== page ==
Is there anything that can spark a more impassioned debate than children and nutrition? Probably, but as soon as I discovered I was pregnant food became so important — was I eating enough of the “right” things? Being a vegetarian didn’t help matters because people seem to think you live off love when you don’t eat meat. Seriously. So by the time my daughter came along I felt like it was time to focus my energy on what her relationship with food was going to be. I wanted her to be able to try a v Is there anything that can spark a more impassioned debate than children and nutrition? Probably, but as soon as I discovered I was pregnant food became so important — was I eating enough of the “right” things? Being a vegetarian didn’t help matters because people seem to think you live off love when you don’t eat meat. Seriously. So by the time my daughter came along I felt like it was time to focus my energy on what her relationship with food was going to be. I wanted her to be able to try a variety of foods and understand the link between what makes us feel good and be at our best. I also wanted her to be able to enjoy the time we spend around the dinner table as a family. There aren’t (to my knowledge) many (if any) cookbooks about vegetarianism and family cooking. My search began and I started to seek out cookbooks that focused on family meals. I looked for books that had interesting and versatile recipes — ones that I could easily modify to fit our vegetarian lifestyle (at least we’re all vegs, so I only needed to make one meal). The only book that really fit my criteria was Laura Keogh and Ceri Marsh’s How to Feed a Family . They’re the creators of the wildly popular site Sweet Potato Chronicles and their newest book, The School Year Survival Cookbook, seeks to provide families with a solid game plan — full of healthy food and useful strategies — to get them through the fast-paced run from September to June. I appreciate that they really advocate for a practical and flexible way to feed a family. Since they don’t follow a strict meat-and-potatoes model I am able to find recipes that are either vegetarian or can easily be made vegetarian (or vegan! You’d be surprised how many dairy and egg allergies there are out there, so I sometimes adapt recipes to help my other mom pals out). Strategies — Laura and Ceri know that having healthy recipes is only part of the battle! So their strategies — stocking and organizing your pantry, getting the right gear (what kids are carrying to school for lunches can make all the difference), and meal planning — are clearly explained in the beginning of the book so that you can prepare for success. Since my daughter is only 3, the most relevant strategy for me is stocking and organizing my pantry (I find that with cookbook reviewing that I’m cooking so many different recipes that I don’t always sit down to formally meal plan ahead of time. But speaking to other parents I know that meal-planning is the only thing that keeps their families happily well-fed). Breakfast always happens so fast! This is why their Whole Grain Pancake & Waffle Mix is so brilliant! I love that I have it pre-made and ready to go in my pantry so on those mornings when people want pancakes/waffles I’m all-raring to go. Healthy Recipes — Speaking about breakfast, another strategy they employ is over-night prep (or Make Ahead — they helpfully list recipes that you can pull together ahead of time). Take the Chocolate Avocado Chia Pudding— with a handful of ingredients and about ten minutes of prep will have you waking up to a beautiful and healthy breakfast pudding! Kids will feel that rush of mischievousness from thinking they’re having dessert at breakfast and you’ll feel great that you’ve packed them full of avocado! But if the food doesn’t taste great then you’re in trouble — the Sweet Potatoes totally understand this, which is why all of their food tastes delicious. All of the recipes I’ve tried from their newest book have gotten 100% approval from my family. The book is organized by meal — Breakfast, Lunch, Dinner, and Snacks/Treats — making it easy to find the recipes and plan. I really appreciate the playful spin they put on classic dishes — take their Pancake Taco. Even Taco Tuesday can get a bit tired but make it a breakfast for dinner proposition and voila! Some people may look at this book and feel like it may not be for them because they don’t have kids but as soon as I started trying recipes I felt like this cookbook would be great for anyone who has a busy schedule that’s looking to cook easy, healthy meals. The first person I thought to recommend this book to is my younger sister who finds it challenging to work full time and find time to eat healthy meals. When I made the Baked Oatmeal Cups I thought they would be perfect for her because she could make them ahead of time and throw them in her bag to take to work — I think it’s helpful to be able to turn to something healthy and homemade and not to the sweet treats at the local coffee shop. These cups are also easy to bake up egg-free if you just used mashed banana as a substitute for the eggs. I’m also aware that it’s the middle of summer and not many people want to think about the school year just yet but here’s my tip: if you get this book now and try it out then you’ll be all ready for that 2017-18 school year. I’ve found a few recipes that have been the perfect antidote for lack of desire to cook induced by warm weather. Take the Penne w/ Sun-Dried Tomato & Spinach — by using chickpea flour pasta this dish turns into a hearty, quick, and extremely delicious meal that uses only a few ingredients. Since my husband doesn’t eat fish, I threw together my own version of Umami Paste (equal parts tomato paste & barley miso with tamari, EVOO, and garlic powder — next time I’ll make sure I have some crushed olives to add-in too) — I think it honored that “explosive taste” that the original paste delivers to this dish. Since it’s summertime and the freshest ingredients are available I thought I’d give their Sweet Corn & Zucchini Fritters a try considering my daughter has a love for corn that borders on obsessive. It was my first time ever making fritters and I love that they are batch-cooked (another thing I learned early on from SPC — a truly genius strategy!) so that I made them once and then had lunch locked down for the next few days. Another fav here that can be batch-cooked are their Broccoli & Cheese Patties. Both the fritters and the patties can be frozen for up to 3 months which can be helpful to have on hand. I really feel like The School Year Survival Cookbook helps to take the mealtime struggles away by providing busy families with a way to be prepared to eat healthy, home-cooked meals. Let Laura and Ceri inspire you with their delicious recipes and helpful strategies. I would like to take this opportunity to thank Laura Keogh, Ceri Marsh, and Appetite by Random House for providing me with a free copy of this book. I did not receive monetary compensation for my post, and all thoughts and opinions expressed are my own. Please note that this is an excerpt from a review posted on www.shipshapeeatworthy.wordpress.com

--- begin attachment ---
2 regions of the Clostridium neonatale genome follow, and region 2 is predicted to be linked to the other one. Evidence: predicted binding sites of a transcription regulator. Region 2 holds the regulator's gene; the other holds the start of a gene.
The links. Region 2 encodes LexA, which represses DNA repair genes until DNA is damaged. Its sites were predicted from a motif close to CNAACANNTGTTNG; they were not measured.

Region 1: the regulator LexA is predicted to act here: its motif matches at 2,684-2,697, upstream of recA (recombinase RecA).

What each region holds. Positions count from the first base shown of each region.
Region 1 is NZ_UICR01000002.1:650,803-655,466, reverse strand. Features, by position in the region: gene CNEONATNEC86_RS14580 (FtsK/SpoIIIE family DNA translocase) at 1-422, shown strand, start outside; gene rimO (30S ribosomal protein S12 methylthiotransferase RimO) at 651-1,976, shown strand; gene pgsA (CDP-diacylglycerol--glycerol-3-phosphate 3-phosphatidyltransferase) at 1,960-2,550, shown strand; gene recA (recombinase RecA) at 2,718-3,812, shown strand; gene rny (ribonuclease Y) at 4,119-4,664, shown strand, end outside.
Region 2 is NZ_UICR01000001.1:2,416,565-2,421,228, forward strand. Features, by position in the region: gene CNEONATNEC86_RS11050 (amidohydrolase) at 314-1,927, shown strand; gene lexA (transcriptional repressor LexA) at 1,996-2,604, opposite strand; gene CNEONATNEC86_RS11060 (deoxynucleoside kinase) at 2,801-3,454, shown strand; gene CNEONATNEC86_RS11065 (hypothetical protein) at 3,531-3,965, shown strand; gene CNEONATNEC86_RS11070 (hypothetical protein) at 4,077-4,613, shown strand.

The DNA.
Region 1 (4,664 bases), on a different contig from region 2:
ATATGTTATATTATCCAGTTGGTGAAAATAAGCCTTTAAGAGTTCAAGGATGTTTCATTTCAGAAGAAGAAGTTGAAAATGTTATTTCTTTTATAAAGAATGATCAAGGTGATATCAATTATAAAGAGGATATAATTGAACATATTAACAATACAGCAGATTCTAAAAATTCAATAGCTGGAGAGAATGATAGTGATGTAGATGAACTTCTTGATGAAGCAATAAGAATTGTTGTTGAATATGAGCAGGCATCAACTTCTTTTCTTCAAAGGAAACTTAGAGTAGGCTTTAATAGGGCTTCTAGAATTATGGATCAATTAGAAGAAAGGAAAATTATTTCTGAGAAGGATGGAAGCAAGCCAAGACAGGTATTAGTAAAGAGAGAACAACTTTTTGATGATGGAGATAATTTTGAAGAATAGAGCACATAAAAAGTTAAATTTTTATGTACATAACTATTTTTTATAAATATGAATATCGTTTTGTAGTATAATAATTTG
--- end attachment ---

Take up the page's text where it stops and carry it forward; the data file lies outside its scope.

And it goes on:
3. 4 out of 5